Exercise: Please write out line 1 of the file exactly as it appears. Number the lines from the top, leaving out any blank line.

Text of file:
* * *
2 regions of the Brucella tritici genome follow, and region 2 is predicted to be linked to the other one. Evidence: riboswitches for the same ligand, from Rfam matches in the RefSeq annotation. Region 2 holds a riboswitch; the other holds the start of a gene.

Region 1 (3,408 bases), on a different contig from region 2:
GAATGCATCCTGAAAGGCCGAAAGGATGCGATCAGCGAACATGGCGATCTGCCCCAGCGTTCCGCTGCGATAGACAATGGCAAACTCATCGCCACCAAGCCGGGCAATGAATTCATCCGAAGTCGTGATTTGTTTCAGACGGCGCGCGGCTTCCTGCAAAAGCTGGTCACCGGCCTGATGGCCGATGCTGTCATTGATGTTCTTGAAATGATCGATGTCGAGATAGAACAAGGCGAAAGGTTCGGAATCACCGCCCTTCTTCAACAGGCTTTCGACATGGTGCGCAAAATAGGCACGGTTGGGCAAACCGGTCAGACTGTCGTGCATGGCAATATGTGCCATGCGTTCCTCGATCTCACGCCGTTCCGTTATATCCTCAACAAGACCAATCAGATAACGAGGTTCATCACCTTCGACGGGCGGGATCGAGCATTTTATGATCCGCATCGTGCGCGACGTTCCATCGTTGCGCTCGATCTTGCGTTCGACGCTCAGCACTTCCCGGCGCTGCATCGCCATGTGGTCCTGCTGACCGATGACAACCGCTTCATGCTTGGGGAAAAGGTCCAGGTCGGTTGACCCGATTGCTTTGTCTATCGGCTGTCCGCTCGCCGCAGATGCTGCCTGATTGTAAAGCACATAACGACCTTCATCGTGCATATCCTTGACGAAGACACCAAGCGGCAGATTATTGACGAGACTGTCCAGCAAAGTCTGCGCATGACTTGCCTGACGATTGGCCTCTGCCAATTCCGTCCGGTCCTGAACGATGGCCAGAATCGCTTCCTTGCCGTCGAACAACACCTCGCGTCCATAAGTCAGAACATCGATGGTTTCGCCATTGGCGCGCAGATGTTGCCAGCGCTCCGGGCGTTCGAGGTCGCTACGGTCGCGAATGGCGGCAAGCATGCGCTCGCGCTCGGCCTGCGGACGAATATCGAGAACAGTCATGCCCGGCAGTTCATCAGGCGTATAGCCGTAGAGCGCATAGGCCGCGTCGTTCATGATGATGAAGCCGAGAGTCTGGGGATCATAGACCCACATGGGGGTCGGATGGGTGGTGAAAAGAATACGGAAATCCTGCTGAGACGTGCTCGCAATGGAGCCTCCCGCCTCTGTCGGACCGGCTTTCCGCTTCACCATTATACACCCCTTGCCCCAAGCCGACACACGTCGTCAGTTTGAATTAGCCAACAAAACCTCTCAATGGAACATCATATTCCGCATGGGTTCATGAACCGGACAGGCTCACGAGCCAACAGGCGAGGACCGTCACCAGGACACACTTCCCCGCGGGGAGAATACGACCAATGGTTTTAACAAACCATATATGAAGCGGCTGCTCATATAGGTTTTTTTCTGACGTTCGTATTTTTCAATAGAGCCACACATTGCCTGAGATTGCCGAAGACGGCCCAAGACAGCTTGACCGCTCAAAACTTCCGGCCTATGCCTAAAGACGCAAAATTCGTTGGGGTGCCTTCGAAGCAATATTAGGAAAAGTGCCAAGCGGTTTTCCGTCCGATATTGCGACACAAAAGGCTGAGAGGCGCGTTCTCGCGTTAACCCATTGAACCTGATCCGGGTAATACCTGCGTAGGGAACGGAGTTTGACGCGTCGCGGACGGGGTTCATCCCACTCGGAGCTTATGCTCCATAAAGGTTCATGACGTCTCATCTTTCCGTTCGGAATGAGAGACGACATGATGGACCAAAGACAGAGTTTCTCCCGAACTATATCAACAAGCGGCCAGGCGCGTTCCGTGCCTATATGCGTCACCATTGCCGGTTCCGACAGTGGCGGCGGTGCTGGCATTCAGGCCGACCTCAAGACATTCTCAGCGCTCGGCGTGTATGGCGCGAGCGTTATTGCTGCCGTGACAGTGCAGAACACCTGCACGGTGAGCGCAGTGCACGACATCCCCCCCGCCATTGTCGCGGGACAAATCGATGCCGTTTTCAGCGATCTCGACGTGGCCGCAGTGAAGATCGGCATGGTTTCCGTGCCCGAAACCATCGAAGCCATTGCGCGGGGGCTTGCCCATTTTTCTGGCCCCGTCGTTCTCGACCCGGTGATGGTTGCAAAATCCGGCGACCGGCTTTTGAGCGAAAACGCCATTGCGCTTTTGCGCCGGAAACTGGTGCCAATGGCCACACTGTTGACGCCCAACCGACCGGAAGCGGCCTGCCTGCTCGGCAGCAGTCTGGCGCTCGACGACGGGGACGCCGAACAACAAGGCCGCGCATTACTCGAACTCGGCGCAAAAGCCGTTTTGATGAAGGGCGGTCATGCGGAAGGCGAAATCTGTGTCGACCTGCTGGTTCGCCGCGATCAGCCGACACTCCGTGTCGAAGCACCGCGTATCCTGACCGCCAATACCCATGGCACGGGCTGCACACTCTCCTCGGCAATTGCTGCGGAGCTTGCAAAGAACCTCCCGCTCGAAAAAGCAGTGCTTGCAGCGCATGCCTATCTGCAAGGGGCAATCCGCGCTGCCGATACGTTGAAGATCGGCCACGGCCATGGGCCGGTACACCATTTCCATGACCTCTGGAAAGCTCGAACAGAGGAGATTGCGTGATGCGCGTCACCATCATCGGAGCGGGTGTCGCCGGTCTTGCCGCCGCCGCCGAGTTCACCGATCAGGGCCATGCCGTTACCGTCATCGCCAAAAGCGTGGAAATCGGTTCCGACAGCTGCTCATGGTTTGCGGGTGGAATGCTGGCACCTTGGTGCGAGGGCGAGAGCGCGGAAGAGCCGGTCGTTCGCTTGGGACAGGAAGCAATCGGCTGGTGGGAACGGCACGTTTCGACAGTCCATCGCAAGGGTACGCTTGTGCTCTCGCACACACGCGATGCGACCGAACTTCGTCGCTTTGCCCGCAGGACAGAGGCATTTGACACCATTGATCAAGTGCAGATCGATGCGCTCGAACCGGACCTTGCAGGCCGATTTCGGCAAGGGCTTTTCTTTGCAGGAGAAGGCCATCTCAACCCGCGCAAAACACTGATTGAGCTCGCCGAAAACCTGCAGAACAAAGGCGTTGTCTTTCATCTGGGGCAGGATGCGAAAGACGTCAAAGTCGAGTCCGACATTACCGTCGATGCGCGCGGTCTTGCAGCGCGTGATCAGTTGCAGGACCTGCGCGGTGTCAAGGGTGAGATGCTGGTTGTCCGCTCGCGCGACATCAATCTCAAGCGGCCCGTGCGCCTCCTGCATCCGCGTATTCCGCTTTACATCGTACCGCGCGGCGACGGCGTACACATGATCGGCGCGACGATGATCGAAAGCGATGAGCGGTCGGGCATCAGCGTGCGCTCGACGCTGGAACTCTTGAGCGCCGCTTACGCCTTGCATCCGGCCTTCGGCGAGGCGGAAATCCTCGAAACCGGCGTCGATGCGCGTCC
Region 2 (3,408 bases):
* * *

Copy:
2 regions of the Brucella tritici genome follow, and region 2 is predicted to be linked to the other one. Evidence: riboswitches for the same ligand, from Rfam matches in the RefSeq annotation. Region 2 holds a riboswitch; the other holds the start of a gene.